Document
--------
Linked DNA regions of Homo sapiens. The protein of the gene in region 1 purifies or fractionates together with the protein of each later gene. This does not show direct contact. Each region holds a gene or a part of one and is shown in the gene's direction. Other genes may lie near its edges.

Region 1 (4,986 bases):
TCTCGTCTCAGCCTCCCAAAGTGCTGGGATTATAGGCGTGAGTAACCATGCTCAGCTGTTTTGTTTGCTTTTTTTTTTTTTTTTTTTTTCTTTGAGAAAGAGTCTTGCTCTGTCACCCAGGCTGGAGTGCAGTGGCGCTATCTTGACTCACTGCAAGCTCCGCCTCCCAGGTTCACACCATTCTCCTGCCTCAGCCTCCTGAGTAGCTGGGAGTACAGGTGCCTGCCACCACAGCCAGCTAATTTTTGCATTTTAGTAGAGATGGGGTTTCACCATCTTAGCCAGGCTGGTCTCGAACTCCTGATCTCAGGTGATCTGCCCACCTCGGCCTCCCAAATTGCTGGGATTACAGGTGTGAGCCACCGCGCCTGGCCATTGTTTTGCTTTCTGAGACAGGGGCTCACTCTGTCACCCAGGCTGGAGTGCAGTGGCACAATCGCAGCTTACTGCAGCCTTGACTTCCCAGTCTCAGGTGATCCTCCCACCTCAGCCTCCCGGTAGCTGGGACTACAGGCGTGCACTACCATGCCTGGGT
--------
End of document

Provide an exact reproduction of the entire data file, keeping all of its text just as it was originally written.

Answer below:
Linked DNA regions of Homo sapiens. The protein of the gene in region 1 purifies or fractionates together with the protein of each later gene. This does not show direct contact. Each region holds a gene or a part of one and is shown in the gene's direction. Other genes may lie near its edges.

Region 1 (4,986 bases):
TCTCGTCTCAGCCTCCCAAAGTGCTGGGATTATAGGCGTGAGTAACCATGCTCAGCTGTTTTGTTTGCTTTTTTTTTTTTTTTTTTTTTCTTTGAGAAAGAGTCTTGCTCTGTCACCCAGGCTGGAGTGCAGTGGCGCTATCTTGACTCACTGCAAGCTCCGCCTCCCAGGTTCACACCATTCTCCTGCCTCAGCCTCCTGAGTAGCTGGGAGTACAGGTGCCTGCCACCACAGCCAGCTAATTTTTGCATTTTAGTAGAGATGGGGTTTCACCATCTTAGCCAGGCTGGTCTCGAACTCCTGATCTCAGGTGATCTGCCCACCTCGGCCTCCCAAATTGCTGGGATTACAGGTGTGAGCCACCGCGCCTGGCCATTGTTTTGCTTTCTGAGACAGGGGCTCACTCTGTCACCCAGGCTGGAGTGCAGTGGCACAATCGCAGCTTACTGCAGCCTTGACTTCCCAGTCTCAGGTGATCCTCCCACCTCAGCCTCCCGGTAGCTGGGACTACAGGCGTGCACTACCATGCCTGGGT